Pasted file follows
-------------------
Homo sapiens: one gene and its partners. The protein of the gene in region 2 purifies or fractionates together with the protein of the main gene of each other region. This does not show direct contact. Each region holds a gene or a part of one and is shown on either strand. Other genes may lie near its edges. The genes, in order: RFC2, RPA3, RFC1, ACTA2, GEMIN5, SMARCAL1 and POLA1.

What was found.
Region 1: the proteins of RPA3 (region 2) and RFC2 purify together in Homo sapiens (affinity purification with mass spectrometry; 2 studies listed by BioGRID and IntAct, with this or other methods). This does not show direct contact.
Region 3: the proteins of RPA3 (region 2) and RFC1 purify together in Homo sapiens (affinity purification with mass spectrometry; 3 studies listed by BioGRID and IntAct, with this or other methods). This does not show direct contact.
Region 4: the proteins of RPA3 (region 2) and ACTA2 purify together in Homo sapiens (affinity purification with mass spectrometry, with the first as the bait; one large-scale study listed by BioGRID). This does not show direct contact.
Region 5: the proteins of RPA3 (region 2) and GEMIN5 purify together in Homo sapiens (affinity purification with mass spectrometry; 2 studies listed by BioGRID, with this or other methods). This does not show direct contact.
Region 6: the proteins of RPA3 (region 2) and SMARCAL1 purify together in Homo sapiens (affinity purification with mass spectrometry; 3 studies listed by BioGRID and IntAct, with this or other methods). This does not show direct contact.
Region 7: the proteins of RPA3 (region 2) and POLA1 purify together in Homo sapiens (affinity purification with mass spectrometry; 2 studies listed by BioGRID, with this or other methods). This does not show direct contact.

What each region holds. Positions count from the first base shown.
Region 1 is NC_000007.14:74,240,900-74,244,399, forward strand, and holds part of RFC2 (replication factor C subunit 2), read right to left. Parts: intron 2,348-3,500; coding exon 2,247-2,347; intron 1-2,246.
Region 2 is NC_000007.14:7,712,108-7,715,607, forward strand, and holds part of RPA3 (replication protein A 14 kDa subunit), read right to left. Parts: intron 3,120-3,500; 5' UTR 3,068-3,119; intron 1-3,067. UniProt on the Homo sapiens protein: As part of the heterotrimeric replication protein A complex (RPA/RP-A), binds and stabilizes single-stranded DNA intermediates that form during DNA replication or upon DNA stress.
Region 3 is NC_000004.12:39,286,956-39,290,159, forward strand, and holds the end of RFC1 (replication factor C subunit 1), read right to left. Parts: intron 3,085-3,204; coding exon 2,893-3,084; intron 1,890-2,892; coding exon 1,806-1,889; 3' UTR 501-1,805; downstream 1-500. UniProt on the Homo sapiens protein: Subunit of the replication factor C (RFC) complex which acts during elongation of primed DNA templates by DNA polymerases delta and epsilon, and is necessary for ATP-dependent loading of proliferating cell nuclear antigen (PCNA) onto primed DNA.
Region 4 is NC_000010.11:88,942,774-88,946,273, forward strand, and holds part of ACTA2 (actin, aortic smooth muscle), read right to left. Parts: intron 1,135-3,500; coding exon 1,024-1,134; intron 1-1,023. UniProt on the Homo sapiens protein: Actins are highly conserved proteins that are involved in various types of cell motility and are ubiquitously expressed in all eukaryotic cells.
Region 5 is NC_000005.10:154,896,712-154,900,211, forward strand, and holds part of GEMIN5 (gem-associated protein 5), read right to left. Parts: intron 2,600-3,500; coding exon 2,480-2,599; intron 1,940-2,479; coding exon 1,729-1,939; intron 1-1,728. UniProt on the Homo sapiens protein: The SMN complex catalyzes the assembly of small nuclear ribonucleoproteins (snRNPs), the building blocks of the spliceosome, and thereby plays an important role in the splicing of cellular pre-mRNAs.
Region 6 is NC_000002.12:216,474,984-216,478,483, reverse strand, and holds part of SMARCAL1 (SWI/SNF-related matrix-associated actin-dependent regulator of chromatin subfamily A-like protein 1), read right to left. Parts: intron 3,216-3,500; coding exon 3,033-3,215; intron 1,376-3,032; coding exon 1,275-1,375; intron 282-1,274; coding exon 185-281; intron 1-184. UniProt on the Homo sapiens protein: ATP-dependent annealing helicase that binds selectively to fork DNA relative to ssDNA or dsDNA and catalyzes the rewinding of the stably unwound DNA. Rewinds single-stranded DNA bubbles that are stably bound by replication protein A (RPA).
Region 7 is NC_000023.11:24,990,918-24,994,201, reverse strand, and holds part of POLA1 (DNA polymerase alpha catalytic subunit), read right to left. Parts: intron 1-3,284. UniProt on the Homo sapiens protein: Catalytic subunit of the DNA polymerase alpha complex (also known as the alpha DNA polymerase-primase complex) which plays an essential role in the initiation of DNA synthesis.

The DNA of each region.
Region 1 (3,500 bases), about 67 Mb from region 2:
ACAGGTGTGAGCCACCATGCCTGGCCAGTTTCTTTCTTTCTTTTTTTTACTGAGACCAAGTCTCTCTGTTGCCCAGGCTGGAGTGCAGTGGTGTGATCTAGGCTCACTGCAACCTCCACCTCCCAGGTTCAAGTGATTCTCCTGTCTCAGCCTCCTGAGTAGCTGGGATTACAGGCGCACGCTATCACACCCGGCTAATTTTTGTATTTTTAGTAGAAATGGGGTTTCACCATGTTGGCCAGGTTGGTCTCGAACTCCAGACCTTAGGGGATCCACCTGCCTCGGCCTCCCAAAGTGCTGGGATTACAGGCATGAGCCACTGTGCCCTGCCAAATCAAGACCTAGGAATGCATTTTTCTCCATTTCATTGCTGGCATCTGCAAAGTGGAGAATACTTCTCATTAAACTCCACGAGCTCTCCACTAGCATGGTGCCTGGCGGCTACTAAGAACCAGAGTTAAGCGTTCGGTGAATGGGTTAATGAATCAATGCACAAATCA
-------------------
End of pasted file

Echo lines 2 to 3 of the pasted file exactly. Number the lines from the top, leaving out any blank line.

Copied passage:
What was found.
Region 1: the proteins of RPA3 (region 2) and RFC2 purify together in Homo sapiens (affinity purification with mass spectrometry; 2 studies listed by BioGRID and IntAct, with this or other methods). This does not show direct contact.